It seems like there are apps for everything these days, from banking to meditation and everything in between.
There are plenty of medical and health apps as well, each claiming to have the answer to your burning illness and wellness questions.
Even a good majority of medical records are kept in an electronic format now. How accurate are these apps? What should you look for in a good medical app, and when should you click that “uninstall” button? Let’s explore the answers to those questions.
Accuracy Is Essential for Health Apps
The most important thing when choosing a medical app is whether or not the information the app is providing is accurate. There’s no point in taking up space on your phone or other smart device with applications that are full of inaccurate or dangerous information.
When you’re researching health apps, look into the source of the app’s information — is it a no-name app mill that churns out low-end applications just to keep up with the latest trends, or does the information come from a legitimate source? Some good examples include apps such as the CardioSmart Med Reminder for the iPhone, which the American College of Cardiology endorsed.
On the other hand, some applications make wild claims that could have dangerous consequences — the Instant Blood Pressure app on the iPhone, for example, claimed to be able to monitor blood pressure without a cuff, just using the tools on the iPhone. When compared to a reading from a blood pressure cuff, though, the readings were always very inaccurate. If someone with hypertension used this app to monitor their blood pressure, they could put themselves at risk.
Legal Troubles With Health Apps
The accuracy of medical and health apps has come under fire recently, with a number of app and device manufacturers having to pay settlements due to inaccurate or misleading information.
Cardiio, a company that makes heart rate monitoring devices and their associated apps, recently became part of a $30,000 settlement for making misleading claims about the accuracy of its devices. It has since updated its data and cited peer-reviewed studies that demonstrate the accuracy of the devices.
Most of these apps and devices are not classified as medical devices, so they are not regulated by the FDA. This doesn’t mean that they are immune from prosecution if their claims are found to be incorrect. The ones regulated by the FDA have to pass the same clinical trials any other new medical device has to pass in order to be sold or used.
App developers who market their app or product as a medical device are setting themselves up to get in trouble with the FDA if their claims are challenged.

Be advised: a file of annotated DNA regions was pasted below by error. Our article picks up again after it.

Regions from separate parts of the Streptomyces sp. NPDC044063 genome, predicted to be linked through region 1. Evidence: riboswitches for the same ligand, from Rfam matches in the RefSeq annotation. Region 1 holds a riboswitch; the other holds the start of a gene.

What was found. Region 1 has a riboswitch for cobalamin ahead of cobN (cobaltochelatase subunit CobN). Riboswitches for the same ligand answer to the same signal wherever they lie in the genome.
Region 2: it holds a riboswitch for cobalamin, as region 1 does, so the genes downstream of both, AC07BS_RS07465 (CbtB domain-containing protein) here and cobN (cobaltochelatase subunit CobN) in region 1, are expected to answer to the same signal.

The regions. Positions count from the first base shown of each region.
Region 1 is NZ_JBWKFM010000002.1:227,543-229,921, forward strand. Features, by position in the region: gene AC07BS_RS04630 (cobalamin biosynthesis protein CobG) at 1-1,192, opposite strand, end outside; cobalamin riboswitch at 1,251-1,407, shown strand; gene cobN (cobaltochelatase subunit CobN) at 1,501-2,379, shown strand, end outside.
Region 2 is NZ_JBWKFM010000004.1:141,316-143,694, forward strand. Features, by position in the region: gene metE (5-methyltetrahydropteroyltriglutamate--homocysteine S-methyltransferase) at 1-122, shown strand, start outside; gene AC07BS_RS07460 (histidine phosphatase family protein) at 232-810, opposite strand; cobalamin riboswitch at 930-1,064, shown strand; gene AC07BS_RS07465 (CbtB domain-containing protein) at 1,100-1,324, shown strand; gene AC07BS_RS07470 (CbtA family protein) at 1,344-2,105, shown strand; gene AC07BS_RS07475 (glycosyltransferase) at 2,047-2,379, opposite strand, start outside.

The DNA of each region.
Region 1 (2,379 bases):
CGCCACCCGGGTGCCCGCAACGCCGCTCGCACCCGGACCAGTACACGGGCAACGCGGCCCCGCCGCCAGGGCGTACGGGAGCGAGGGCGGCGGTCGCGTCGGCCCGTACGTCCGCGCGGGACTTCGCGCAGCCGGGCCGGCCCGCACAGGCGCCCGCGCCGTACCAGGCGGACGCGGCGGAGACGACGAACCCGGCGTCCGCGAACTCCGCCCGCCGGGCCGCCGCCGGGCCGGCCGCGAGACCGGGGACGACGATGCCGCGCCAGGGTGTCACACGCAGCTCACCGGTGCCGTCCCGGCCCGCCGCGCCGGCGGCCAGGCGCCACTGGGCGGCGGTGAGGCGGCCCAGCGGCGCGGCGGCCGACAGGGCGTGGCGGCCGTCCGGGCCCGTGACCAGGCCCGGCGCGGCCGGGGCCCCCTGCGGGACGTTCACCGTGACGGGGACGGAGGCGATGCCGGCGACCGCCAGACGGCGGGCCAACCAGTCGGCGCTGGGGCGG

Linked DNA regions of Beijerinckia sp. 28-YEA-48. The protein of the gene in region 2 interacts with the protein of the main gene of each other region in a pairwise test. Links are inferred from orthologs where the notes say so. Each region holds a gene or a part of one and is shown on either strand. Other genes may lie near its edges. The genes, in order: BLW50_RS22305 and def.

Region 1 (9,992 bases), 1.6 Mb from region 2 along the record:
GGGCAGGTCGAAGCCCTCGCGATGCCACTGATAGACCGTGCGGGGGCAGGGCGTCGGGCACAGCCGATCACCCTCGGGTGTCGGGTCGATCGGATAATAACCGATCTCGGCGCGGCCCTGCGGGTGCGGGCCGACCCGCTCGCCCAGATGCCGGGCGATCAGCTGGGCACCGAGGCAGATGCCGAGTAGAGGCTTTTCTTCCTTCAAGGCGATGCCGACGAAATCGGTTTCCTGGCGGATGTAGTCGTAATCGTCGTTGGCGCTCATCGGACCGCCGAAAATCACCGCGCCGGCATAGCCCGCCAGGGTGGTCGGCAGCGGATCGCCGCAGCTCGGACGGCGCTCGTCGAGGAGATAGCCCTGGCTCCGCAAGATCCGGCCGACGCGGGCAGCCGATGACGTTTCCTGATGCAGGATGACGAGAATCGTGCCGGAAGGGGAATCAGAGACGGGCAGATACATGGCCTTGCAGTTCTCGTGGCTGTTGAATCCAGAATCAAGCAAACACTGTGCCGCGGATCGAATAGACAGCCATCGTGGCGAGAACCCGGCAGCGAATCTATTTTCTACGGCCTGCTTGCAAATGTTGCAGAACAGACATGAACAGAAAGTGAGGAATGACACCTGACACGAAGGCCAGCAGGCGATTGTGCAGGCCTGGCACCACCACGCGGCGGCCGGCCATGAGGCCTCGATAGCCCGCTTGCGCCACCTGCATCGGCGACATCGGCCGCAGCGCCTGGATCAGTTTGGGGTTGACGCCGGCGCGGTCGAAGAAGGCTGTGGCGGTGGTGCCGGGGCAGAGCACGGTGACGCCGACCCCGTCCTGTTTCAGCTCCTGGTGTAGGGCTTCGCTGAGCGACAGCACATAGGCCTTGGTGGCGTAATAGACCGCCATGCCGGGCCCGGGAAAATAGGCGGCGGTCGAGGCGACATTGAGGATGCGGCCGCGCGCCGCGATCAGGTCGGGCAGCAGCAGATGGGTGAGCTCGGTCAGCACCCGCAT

Electronic Health Records and the Mobile Future
While they haven’t yet been integrated into a medical app, a good majority of health records are stored in an electronic format. This makes them more secure — 54 percent of physicians believe electronic heath records are secure— and easier to access if you’re moving between different practitioners or facilities. Your primary care physician can update your electronic health record from their office, and your surgeon can pull up that same updated file at the hospital when you arrive for a procedure.
In the future, it might be possible for you to access or download your own medical records remotely, making it easier to keep track of your records and making it harder for thieves to steal your insurance information.
What to Believe About Health Apps?
So you’ve found an FDA-approved medical app to suit your needs. Now what? Has it answered all of your questions?
While medical and health apps can be a great tool to answer basic questions and put your mind at ease, they are no replacement for professional medical care.
If you find something in a medical app that explains something that you’re concerned about, don’t take it by rote — question everything and take those questions to your primary care doctor. Your doctor will either have the answer you’re looking for or be able to point you in the right direction to help you find the most accurate information.
Health apps are going to continue to grow in popularity as mobile technology continues to advance, but they are no replacement for a trained medical professional.
Always take your questions to your doctor, and be sure to consult with them before taking any new medication or making any changes to your healthcare regimen.
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